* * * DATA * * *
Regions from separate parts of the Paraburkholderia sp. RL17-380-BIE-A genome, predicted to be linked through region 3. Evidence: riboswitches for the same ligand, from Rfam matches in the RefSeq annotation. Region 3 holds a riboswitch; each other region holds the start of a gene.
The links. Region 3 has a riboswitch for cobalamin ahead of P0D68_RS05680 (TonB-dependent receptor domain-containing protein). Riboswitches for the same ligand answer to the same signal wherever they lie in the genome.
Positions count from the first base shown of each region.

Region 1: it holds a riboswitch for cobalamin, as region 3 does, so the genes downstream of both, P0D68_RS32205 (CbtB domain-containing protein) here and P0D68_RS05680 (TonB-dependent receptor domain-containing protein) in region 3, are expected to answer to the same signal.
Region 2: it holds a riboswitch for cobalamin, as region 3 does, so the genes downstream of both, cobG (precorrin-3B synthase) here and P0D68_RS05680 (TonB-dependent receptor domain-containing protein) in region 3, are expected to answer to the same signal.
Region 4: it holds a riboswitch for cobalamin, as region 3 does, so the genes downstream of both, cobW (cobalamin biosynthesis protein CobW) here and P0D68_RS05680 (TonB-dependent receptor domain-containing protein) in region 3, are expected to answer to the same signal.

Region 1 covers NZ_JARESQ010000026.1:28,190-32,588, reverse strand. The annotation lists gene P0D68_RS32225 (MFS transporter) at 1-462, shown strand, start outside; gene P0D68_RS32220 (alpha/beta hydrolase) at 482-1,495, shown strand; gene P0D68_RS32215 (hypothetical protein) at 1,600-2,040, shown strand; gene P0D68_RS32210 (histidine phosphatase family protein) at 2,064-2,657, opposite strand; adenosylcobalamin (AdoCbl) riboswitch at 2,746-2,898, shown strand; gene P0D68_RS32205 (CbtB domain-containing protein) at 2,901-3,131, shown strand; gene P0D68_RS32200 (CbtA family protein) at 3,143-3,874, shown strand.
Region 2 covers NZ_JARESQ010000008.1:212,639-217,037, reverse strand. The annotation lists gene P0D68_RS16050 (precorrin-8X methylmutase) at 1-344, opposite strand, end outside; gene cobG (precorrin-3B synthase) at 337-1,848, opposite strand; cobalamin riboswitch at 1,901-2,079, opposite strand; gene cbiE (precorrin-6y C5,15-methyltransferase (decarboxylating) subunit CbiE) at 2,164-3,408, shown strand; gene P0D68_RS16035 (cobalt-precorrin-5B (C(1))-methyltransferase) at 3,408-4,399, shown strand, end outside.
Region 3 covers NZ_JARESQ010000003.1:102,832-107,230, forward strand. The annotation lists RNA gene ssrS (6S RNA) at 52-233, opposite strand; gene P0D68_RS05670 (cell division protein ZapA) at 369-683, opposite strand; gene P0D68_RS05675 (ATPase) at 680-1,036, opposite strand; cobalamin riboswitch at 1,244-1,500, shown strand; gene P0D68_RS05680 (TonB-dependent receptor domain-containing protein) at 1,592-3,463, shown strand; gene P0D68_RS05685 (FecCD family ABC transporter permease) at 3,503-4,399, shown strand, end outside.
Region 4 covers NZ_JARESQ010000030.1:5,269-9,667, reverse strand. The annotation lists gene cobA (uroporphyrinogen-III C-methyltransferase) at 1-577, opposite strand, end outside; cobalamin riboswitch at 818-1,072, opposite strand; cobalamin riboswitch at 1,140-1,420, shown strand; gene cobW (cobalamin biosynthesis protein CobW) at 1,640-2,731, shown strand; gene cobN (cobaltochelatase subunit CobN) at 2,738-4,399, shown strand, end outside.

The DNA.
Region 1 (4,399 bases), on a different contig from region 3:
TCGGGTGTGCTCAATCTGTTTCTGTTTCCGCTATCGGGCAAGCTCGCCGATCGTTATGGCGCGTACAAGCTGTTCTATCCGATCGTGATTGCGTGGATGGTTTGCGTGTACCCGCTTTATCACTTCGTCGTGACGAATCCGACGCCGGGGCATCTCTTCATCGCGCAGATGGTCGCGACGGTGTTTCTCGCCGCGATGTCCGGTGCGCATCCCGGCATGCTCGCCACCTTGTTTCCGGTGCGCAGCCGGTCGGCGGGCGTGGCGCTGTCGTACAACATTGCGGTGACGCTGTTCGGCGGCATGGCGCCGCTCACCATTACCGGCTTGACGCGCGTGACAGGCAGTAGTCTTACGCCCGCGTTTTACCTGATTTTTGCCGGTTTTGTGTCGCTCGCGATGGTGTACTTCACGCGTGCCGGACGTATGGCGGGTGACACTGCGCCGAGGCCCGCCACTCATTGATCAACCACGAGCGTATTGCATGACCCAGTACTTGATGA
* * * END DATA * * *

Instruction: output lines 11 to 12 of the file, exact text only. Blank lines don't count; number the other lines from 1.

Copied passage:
The DNA.
Region 1 (4,399 bases), on a different contig from region 3: